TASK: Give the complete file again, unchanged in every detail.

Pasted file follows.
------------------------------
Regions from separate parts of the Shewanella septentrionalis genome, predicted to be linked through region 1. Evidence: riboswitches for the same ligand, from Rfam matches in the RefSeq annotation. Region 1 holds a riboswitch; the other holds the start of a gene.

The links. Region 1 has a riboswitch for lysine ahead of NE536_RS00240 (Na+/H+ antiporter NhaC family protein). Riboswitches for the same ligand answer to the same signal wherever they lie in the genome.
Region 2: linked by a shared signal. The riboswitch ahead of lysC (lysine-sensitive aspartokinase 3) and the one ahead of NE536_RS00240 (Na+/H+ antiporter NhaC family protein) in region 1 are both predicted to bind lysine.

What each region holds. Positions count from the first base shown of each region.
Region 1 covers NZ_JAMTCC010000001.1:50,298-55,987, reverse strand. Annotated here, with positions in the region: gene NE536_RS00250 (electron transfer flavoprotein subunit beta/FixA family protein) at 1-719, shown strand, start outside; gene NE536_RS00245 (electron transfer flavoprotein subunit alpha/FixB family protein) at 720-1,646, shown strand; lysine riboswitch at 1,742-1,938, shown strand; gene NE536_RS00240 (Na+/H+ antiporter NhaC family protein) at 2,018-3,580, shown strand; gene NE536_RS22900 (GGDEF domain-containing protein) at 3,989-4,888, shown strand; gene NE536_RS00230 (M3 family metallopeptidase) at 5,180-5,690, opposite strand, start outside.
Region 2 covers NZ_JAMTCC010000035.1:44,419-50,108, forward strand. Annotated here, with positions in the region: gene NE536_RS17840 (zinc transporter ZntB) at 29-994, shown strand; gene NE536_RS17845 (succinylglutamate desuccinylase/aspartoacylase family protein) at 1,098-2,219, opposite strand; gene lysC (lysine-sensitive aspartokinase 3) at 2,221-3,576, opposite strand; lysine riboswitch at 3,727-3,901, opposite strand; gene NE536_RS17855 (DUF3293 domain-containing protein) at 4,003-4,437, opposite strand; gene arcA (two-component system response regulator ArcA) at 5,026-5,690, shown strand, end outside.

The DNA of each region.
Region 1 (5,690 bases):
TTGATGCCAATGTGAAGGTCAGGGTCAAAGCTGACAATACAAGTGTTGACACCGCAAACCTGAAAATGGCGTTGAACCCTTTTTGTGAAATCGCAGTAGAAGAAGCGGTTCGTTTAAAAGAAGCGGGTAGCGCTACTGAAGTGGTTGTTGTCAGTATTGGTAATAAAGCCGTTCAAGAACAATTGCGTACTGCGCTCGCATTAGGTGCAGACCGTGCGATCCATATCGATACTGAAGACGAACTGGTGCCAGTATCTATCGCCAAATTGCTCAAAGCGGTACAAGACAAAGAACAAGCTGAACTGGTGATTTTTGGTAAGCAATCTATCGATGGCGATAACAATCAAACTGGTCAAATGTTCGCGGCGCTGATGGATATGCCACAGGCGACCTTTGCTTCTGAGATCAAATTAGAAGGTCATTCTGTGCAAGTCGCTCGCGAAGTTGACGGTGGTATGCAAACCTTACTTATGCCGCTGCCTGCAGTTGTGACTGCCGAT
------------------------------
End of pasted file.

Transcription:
Regions from separate parts of the Shewanella septentrionalis genome, predicted to be linked through region 1. Evidence: riboswitches for the same ligand, from Rfam matches in the RefSeq annotation. Region 1 holds a riboswitch; the other holds the start of a gene.

The links. Region 1 has a riboswitch for lysine ahead of NE536_RS00240 (Na+/H+ antiporter NhaC family protein). Riboswitches for the same ligand answer to the same signal wherever they lie in the genome.
Region 2: linked by a shared signal. The riboswitch ahead of lysC (lysine-sensitive aspartokinase 3) and the one ahead of NE536_RS00240 (Na+/H+ antiporter NhaC family protein) in region 1 are both predicted to bind lysine.

What each region holds. Positions count from the first base shown of each region.
Region 1 covers NZ_JAMTCC010000001.1:50,298-55,987, reverse strand. Annotated here, with positions in the region: gene NE536_RS00250 (electron transfer flavoprotein subunit beta/FixA family protein) at 1-719, shown strand, start outside; gene NE536_RS00245 (electron transfer flavoprotein subunit alpha/FixB family protein) at 720-1,646, shown strand; lysine riboswitch at 1,742-1,938, shown strand; gene NE536_RS00240 (Na+/H+ antiporter NhaC family protein) at 2,018-3,580, shown strand; gene NE536_RS22900 (GGDEF domain-containing protein) at 3,989-4,888, shown strand; gene NE536_RS00230 (M3 family metallopeptidase) at 5,180-5,690, opposite strand, start outside.
Region 2 covers NZ_JAMTCC010000035.1:44,419-50,108, forward strand. Annotated here, with positions in the region: gene NE536_RS17840 (zinc transporter ZntB) at 29-994, shown strand; gene NE536_RS17845 (succinylglutamate desuccinylase/aspartoacylase family protein) at 1,098-2,219, opposite strand; gene lysC (lysine-sensitive aspartokinase 3) at 2,221-3,576, opposite strand; lysine riboswitch at 3,727-3,901, opposite strand; gene NE536_RS17855 (DUF3293 domain-containing protein) at 4,003-4,437, opposite strand; gene arcA (two-component system response regulator ArcA) at 5,026-5,690, shown strand, end outside.

The DNA of each region.
Region 1 (5,690 bases):
TTGATGCCAATGTGAAGGTCAGGGTCAAAGCTGACAATACAAGTGTTGACACCGCAAACCTGAAAATGGCGTTGAACCCTTTTTGTGAAATCGCAGTAGAAGAAGCGGTTCGTTTAAAAGAAGCGGGTAGCGCTACTGAAGTGGTTGTTGTCAGTATTGGTAATAAAGCCGTTCAAGAACAATTGCGTACTGCGCTCGCATTAGGTGCAGACCGTGCGATCCATATCGATACTGAAGACGAACTGGTGCCAGTATCTATCGCCAAATTGCTCAAAGCGGTACAAGACAAAGAACAAGCTGAACTGGTGATTTTTGGTAAGCAATCTATCGATGGCGATAACAATCAAACTGGTCAAATGTTCGCGGCGCTGATGGATATGCCACAGGCGACCTTTGCTTCTGAGATCAAATTAGAAGGTCATTCTGTGCAAGTCGCTCGCGAAGTTGACGGTGGTATGCAAACCTTACTTATGCCGCTGCCTGCAGTTGTGACTGCCGAT